Historic Garneau Tennis Club Converts to Nova'Pro Clay
CHATTANOOGA, TN, July 16, 2008 — With the debut of seven new Nova’Pro Clay tennis courts, the days of stomping on muddy shale and cracked asphalt courts are over for the members of Garneau Tennis Club, located in a city park in downtown Edmonton, Alberta Canada. The reconstruction process began in October 2007 and is complete, with the courts now open for recreation and tournaments.
The Garneau Tennis and Beach Volleyball Club, originally built in 1929, is listed on
the historical register for the City of Edmonton and is currently under consideration to be the first municipally-designated historical sports facility for all of Alberta, Canada. The venue’s courts are the only red clay tennis courts within the province.
In keeping with the 80-year tradition of the red shale courts at Garneau, the executive committee chose to replace all of the existing courts using a burgundy red clay topping with NGI Sports’ Nova’ProClay court system. Upgrades were made to the court base structure, drainage and irrigation systems. Additionally, landscaping improved and enhanced the park setting.
“NGI Sports’ Nova’Pro Clay was the best fit for our historical and traditional guidelines, as well as for playability and aesthetics,” said Derri Thomas, President of the Garneau Tennis Club. “We wanted the same playability of a soft court surface with a slide to take a lot of the shock out of the game. We also had longstanding base problems. Nova’Pro Clay courts proved to be the most economical way to bring a strong base to the facility while avoiding major excavation. The fact that all construction work was completed inside the existing fencing, allowed us to maintain the integrity of the site.”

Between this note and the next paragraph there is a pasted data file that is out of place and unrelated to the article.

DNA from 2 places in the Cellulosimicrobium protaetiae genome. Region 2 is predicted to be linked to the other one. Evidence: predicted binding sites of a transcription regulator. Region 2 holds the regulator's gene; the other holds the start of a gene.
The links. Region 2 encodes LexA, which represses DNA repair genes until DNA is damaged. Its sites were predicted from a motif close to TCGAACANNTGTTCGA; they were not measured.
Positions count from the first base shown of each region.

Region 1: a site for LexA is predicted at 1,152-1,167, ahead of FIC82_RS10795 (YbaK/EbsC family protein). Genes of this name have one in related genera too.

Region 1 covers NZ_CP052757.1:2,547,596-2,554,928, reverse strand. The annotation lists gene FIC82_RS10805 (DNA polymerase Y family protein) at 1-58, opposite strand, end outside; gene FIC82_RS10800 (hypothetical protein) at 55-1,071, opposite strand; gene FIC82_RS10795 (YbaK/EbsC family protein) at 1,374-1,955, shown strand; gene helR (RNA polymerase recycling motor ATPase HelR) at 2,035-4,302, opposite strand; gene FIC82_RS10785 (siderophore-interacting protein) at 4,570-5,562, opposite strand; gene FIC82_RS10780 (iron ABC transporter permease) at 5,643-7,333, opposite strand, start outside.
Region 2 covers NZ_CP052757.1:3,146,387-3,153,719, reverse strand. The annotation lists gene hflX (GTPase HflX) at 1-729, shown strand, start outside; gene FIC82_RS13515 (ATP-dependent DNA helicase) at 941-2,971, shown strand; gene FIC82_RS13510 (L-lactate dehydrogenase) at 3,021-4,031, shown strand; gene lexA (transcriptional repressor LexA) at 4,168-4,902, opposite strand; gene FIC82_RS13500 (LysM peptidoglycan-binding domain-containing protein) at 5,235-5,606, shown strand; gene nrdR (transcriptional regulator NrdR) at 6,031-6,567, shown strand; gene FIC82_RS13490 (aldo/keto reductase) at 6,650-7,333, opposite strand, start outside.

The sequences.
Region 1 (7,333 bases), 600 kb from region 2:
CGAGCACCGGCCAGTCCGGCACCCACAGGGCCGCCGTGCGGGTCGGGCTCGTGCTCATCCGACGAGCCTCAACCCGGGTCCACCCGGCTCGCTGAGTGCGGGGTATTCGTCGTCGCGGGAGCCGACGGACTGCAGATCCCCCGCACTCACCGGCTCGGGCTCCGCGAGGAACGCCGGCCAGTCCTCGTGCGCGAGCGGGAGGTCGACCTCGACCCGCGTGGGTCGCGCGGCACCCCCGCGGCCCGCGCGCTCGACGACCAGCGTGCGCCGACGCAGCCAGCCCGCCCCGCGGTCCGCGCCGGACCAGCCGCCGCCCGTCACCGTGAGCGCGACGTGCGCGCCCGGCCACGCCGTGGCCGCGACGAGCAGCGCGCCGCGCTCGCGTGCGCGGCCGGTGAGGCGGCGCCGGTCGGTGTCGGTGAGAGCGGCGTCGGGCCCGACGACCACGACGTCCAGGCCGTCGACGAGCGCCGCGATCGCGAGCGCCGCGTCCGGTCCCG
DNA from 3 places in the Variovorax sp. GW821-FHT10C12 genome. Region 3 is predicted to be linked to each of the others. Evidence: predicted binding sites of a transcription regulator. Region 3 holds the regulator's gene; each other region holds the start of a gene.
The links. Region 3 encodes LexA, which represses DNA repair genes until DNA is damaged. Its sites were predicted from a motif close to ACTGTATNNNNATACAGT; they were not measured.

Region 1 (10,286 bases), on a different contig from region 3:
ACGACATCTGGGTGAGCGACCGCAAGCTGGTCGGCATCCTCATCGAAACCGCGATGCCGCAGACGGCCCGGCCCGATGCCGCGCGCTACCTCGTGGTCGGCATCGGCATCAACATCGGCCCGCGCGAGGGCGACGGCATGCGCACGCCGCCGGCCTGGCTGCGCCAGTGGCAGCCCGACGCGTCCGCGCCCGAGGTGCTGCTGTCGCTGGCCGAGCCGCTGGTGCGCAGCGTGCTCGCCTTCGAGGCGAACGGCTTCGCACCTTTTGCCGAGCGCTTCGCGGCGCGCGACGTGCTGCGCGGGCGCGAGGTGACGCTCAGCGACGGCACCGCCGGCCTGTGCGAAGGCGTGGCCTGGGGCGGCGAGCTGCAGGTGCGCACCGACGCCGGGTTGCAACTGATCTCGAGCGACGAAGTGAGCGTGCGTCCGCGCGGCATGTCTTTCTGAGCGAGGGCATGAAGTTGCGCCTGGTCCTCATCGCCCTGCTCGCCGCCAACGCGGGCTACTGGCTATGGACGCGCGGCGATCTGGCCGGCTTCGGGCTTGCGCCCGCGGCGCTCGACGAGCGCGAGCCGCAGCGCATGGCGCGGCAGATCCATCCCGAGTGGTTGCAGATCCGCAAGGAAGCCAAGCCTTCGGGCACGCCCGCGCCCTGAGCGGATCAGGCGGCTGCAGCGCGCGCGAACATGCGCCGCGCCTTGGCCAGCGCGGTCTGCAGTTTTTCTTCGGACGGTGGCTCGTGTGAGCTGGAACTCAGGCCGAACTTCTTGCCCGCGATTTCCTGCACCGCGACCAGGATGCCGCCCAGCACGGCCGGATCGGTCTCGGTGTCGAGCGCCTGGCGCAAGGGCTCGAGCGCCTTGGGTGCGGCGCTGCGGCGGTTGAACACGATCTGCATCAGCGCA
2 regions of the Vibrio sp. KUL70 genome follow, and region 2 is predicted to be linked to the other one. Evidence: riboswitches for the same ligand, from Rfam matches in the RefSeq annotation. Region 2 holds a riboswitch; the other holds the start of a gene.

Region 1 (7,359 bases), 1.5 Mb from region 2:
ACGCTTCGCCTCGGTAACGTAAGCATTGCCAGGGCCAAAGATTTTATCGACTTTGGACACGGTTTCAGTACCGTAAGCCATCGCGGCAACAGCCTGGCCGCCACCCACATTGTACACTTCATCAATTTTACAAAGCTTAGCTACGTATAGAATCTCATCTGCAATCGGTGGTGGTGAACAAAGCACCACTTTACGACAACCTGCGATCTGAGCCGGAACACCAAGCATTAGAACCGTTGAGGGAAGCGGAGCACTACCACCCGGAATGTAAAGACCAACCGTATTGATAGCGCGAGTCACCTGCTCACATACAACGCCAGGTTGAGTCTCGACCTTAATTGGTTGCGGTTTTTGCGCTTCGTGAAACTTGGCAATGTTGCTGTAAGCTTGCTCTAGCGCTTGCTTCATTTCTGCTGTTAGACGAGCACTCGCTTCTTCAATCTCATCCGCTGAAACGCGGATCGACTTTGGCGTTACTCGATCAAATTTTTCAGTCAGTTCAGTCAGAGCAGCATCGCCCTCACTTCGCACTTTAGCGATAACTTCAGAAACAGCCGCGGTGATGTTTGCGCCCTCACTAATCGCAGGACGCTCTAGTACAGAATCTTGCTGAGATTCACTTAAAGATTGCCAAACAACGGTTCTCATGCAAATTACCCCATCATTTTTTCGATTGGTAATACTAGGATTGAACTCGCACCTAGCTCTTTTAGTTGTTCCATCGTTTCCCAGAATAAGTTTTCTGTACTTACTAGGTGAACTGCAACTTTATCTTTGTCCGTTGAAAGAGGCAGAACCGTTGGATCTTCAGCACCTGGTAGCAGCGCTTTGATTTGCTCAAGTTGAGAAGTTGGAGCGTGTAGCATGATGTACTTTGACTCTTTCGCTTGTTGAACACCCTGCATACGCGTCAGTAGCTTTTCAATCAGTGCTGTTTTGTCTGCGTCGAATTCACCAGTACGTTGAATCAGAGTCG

There was concern over the environmental impact on the site and a goal to save the Canadian maple trees which surrounded it. Although some deceased and damaged trees were removed and replaced by the City, NGI Sports ProClay overlay system was ideal for the City of Edmonton Parks Arboretum Department to ensure non-invasive site construction to maximize the safety of the trees.
The Garneau tennis executive committee traveled to Rhode Island and New Hampshire in April 2006 to evaluate the ProClay surface. Thomas and the Club’s vice president, Malcolm Smith, were impressed with the “pool table” finish and accessibility in dire weather conditions.
“After a steady rain, the courts dried within 15 minutes,” says Thomas. “By using this system, we have already increased play time and quality.”
This project was spearheaded by an active, growing tennis membership at Garneau. The reconstruction with Nova’ProClay was financed with matching funds from the Alberta Tourism, Parks, Recreation and Culture Department’s “Major Community Facilities Program.” The Club also provided funds for the project from membership savings.
The Nova’Pro-Clay surfacing system from NGI Sports, is a patented process which provides traditional clay court play, without the maintenance issues. Never duplicated, this one-of-a-kind system allows for a 75% reduction in annual maintenance costs associated with standard clay courts. NGI Sports, based in Chattanooga, TN, supplies the tennis, golf and sports and recreation industries with innovative, eco-friendly surfacing systems that contribute to the sustainability of playing areas.
TIMag.com news search
Latest TIMag.com news
- Zero Poly tennis strings from Ashaway
- Fritz signs with Head long-term
- Blatchford seals win in Windy City Open
- ElShorbagy wins Windy City Open
- Tecnifibre at the Delray Beach Open
- Wounded Warrior Tennis Camp set
- Groppel receives PTR/TIA award
- Adams named PTR Pro of the Year
- PTR honors Haynie
- USPTA renews partnership with TGA